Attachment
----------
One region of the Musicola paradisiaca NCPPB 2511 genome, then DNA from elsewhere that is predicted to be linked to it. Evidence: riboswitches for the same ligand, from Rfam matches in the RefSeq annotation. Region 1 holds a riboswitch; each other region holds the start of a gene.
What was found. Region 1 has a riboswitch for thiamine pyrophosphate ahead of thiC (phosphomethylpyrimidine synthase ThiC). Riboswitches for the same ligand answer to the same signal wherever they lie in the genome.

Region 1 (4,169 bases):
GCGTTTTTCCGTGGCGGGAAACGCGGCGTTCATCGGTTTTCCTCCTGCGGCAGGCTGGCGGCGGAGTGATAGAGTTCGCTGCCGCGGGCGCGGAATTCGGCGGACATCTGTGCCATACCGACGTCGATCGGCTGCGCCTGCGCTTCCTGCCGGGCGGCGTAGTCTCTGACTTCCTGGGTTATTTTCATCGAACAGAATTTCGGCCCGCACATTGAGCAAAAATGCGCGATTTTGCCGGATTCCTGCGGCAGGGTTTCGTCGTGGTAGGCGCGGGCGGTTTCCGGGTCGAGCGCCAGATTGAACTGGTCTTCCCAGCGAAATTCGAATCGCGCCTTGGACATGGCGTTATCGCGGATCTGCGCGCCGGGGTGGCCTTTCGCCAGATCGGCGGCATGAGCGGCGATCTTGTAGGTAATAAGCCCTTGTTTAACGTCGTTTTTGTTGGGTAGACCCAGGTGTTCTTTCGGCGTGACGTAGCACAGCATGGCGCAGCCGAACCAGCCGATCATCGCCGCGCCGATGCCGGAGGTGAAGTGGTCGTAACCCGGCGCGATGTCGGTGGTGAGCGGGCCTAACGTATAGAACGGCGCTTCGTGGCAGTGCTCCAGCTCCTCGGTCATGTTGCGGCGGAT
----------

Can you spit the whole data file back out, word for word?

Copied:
One region of the Musicola paradisiaca NCPPB 2511 genome, then DNA from elsewhere that is predicted to be linked to it. Evidence: riboswitches for the same ligand, from Rfam matches in the RefSeq annotation. Region 1 holds a riboswitch; each other region holds the start of a gene.
What was found. Region 1 has a riboswitch for thiamine pyrophosphate ahead of thiC (phosphomethylpyrimidine synthase ThiC). Riboswitches for the same ligand answer to the same signal wherever they lie in the genome.

Region 1 (4,169 bases):
GCGTTTTTCCGTGGCGGGAAACGCGGCGTTCATCGGTTTTCCTCCTGCGGCAGGCTGGCGGCGGAGTGATAGAGTTCGCTGCCGCGGGCGCGGAATTCGGCGGACATCTGTGCCATACCGACGTCGATCGGCTGCGCCTGCGCTTCCTGCCGGGCGGCGTAGTCTCTGACTTCCTGGGTTATTTTCATCGAACAGAATTTCGGCCCGCACATTGAGCAAAAATGCGCGATTTTGCCGGATTCCTGCGGCAGGGTTTCGTCGTGGTAGGCGCGGGCGGTTTCCGGGTCGAGCGCCAGATTGAACTGGTCTTCCCAGCGAAATTCGAATCGCGCCTTGGACATGGCGTTATCGCGGATCTGCGCGCCGGGGTGGCCTTTCGCCAGATCGGCGGCATGAGCGGCGATCTTGTAGGTAATAAGCCCTTGTTTAACGTCGTTTTTGTTGGGTAGACCCAGGTGTTCTTTCGGCGTGACGTAGCACAGCATGGCGCAGCCGAACCAGCCGATCATCGCCGCGCCGATGCCGGAGGTGAAGTGGTCGTAACCCGGCGCGATGTCGGTGGTGAGCGGGCCTAACGTATAGAACGGCGCTTCGTGGCAGTGCTCCAGCTCCTCGGTCATGTTGCGGCGGAT